Dota 2 MMR Secret Revealed with an 8-months Long Experiment

Dota 2

Recently, an experiment was conducted using two anonymous 6k+ MMR Dota 2 players that spanned 8 total months. A horribly striking insight was concluded from this.

Now, before details are made clear, we need to explain that we have no affiliation to the research conducted, no contact with the person him or herself, and no way to prove the claims as of now.

In a pinch, the study concludes: It’s free to play Dota, but not free to win.

So what they did?

The setup was of two guys. Equally experienced. Both gave equal time to the game, played in the same region, and pretty much stayed same throughout the initial levels (level 27 to be exact).

Both had very close MMRs (player 1 had 2115 and player 2 had 2174). It’s important to note that both started from a new Steam account, 0 MMR. They scaled uniformly.

After 27, however, player 1 picked up a considerable pace. His MMR scaled with a good rate.

Levels 36: P13053; P22323

Levels 45: P13825; P22784

Levels 53: P15248; P23097

Why this sudden MMR spike?

The whole experiment was, thankfully, controlled. There was only one difference between the two Steam profiles:

Player 1 had purchased 75 sets of heroes. Player 2 gave Valve no penny.Dota 2

How was this MMR difference achieved?

Basically, after level 27, player 2 was constantly given teams that acted unprofessional. That includes bad communication, swearing allies, noobs, etc.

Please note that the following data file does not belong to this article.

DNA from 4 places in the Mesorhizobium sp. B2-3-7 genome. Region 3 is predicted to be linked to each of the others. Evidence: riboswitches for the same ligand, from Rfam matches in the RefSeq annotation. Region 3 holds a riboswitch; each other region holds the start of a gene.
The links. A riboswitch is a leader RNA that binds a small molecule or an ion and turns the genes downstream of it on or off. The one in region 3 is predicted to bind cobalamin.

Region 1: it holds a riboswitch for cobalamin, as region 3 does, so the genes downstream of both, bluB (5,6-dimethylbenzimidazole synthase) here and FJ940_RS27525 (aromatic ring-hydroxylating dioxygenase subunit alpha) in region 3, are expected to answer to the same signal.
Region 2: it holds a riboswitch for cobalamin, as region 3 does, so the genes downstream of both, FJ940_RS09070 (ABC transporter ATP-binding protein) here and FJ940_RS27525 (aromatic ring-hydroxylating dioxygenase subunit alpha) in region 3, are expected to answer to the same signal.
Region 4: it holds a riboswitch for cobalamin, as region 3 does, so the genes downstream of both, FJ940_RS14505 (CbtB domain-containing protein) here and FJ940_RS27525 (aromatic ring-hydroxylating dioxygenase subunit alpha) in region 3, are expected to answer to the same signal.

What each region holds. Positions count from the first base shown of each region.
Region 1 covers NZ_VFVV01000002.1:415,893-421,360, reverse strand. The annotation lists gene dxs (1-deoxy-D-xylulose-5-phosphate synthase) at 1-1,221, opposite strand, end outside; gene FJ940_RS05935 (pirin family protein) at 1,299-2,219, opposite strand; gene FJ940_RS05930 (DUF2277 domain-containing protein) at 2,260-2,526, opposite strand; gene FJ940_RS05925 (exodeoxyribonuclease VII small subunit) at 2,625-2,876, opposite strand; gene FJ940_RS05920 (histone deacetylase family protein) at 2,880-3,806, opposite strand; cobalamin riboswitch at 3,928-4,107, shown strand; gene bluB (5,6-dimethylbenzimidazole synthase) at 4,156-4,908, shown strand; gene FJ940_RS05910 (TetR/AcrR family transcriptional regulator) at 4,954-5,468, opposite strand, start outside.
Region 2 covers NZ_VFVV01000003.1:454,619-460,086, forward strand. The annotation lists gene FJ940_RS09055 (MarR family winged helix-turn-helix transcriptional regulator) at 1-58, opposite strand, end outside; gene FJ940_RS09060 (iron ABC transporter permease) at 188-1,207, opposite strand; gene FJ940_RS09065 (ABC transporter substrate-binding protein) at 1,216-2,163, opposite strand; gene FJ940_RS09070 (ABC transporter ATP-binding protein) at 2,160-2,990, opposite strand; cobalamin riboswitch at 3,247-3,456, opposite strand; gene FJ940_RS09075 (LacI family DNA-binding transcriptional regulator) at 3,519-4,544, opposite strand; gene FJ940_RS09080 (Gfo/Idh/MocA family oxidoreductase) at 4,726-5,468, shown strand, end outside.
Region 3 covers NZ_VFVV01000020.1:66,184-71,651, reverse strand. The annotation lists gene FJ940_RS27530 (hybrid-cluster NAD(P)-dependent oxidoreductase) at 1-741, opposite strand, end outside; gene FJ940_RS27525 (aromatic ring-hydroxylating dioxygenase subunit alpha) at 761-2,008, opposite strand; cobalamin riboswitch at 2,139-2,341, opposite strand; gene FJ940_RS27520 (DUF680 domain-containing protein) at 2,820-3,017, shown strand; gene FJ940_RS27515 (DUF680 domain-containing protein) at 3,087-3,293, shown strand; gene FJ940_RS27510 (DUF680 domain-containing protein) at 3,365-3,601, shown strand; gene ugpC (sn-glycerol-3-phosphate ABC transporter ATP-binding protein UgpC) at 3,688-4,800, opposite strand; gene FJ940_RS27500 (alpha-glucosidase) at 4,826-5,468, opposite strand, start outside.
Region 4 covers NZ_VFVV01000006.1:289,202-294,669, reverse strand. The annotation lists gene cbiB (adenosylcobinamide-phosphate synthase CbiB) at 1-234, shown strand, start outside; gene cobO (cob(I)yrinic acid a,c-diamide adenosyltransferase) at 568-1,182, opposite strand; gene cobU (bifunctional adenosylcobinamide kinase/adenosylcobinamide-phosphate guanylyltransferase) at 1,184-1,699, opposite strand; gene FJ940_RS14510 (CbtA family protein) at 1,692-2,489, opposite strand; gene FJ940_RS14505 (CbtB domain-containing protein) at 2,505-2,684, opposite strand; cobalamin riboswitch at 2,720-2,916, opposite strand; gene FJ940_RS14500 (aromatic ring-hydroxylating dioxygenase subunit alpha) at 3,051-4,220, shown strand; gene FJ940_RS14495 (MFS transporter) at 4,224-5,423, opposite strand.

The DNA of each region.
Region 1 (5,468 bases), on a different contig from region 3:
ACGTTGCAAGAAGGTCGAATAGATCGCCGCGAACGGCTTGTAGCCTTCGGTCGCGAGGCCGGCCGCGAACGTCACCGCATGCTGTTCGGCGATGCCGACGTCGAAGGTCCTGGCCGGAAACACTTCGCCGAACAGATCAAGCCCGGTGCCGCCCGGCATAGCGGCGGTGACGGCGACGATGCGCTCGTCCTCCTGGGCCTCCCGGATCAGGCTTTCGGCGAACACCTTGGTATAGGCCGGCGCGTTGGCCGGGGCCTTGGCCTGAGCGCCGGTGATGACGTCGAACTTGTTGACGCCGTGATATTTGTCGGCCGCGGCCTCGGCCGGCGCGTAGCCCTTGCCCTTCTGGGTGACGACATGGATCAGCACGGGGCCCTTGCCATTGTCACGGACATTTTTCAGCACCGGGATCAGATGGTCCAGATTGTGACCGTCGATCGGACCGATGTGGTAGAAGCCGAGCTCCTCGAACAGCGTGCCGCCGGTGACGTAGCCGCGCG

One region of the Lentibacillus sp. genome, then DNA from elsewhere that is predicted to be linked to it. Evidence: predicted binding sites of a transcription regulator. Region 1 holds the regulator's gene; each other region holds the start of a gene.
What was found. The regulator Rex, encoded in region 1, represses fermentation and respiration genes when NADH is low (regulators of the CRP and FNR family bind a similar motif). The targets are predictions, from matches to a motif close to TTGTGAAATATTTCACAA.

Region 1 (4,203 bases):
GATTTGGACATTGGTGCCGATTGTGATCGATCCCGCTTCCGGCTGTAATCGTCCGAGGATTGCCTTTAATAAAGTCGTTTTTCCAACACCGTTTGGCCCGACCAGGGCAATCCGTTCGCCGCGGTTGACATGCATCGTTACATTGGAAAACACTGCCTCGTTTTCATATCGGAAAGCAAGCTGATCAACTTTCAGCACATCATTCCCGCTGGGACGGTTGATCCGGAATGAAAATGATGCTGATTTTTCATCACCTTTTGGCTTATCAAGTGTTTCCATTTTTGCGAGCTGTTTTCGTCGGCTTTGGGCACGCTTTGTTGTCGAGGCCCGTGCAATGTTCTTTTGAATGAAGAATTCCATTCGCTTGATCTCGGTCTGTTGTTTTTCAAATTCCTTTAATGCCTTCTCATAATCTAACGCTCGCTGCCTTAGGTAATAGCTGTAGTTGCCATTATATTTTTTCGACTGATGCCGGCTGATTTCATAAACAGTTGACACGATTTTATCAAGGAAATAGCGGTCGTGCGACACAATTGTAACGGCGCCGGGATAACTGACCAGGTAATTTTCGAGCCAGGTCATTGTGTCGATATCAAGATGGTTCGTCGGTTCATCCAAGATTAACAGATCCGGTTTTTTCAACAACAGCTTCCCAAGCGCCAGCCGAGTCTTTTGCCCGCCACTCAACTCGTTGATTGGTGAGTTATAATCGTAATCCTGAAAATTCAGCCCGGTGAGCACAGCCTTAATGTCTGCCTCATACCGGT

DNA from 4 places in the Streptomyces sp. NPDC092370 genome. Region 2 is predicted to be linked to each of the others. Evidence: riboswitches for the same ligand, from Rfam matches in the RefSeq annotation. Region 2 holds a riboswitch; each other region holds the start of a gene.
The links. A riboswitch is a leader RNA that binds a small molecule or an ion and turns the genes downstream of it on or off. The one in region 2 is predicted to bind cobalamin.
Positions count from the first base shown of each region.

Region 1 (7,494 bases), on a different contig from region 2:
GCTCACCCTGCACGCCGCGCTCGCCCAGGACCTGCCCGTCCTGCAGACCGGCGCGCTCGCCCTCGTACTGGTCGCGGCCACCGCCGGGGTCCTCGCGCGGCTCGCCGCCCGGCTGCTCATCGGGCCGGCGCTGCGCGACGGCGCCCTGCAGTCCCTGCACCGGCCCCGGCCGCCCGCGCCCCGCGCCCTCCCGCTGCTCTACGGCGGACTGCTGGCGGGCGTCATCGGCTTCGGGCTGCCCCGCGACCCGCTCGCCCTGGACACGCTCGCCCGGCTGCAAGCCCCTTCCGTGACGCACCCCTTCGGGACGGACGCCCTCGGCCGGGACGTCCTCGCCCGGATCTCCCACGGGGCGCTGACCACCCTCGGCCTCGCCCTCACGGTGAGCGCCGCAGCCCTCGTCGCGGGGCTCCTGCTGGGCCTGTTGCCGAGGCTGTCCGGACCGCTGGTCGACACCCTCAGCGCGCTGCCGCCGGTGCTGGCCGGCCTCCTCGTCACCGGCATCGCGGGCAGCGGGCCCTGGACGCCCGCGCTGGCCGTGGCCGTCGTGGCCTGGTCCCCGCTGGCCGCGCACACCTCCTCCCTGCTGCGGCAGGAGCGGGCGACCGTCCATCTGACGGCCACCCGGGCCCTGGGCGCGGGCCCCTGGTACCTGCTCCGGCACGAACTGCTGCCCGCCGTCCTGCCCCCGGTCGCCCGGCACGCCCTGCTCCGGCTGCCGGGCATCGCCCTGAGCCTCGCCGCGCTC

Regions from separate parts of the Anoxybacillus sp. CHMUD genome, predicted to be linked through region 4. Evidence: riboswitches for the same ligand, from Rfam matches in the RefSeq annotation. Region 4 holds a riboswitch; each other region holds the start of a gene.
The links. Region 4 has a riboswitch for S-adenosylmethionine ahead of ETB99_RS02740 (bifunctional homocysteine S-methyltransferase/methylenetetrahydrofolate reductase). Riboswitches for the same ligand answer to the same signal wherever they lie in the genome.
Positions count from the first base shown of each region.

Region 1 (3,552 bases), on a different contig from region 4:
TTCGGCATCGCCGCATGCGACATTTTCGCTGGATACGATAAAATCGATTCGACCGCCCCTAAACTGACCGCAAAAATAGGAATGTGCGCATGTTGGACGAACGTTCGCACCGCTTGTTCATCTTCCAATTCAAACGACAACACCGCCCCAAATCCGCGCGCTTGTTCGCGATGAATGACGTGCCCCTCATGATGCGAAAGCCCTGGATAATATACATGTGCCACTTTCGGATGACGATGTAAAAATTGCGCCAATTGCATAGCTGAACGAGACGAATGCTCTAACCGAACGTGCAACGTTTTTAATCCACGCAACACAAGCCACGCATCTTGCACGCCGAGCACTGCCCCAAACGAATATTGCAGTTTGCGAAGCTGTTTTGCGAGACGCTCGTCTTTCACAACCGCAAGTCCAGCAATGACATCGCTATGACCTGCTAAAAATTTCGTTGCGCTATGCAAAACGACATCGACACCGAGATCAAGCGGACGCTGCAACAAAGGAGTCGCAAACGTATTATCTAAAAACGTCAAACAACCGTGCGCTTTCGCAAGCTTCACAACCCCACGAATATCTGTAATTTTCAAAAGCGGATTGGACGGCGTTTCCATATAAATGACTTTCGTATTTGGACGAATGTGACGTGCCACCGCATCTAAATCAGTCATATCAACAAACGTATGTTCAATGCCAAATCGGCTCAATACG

Player 1 experienced a 38.8% more chance of getting a better team lineup than player 2.

What do they conclude?

They conclude that in order to increase your MMR you can do two things:

  1. Buy from Valve.
  2. Be in crap teams and train the less experienced players, which indirectly helps Valve as well because those players, like all others, have a 11% chance to buy something from the Steam store.


How authentic is this study? No one can say for sure.

The original report is actually a public Google doc which you can find here: Secret of Dota 2 MMR Revealed at its Best!

One screenshot is attached that shows how good player 2 was as compared to his or her team (direct claim towards the bad lineup theory).

They’re keeping everything anonymous and that can be understood. But without proper match IDs, user bios, or more screenshots – it’s actually pretty difficult to not be tempted by the thought of totally discarding this money theory.

But as much as that’s tempting, the theory also makes quite some sense. There are a lot of players, Indians especially, who always complaint about bad teammates. And they have not purchased more than 5-6 sets.

The rest is up to you to decide. Keep in touch with Spiel Times for more gaming, technology and esports related information, news and stuff.

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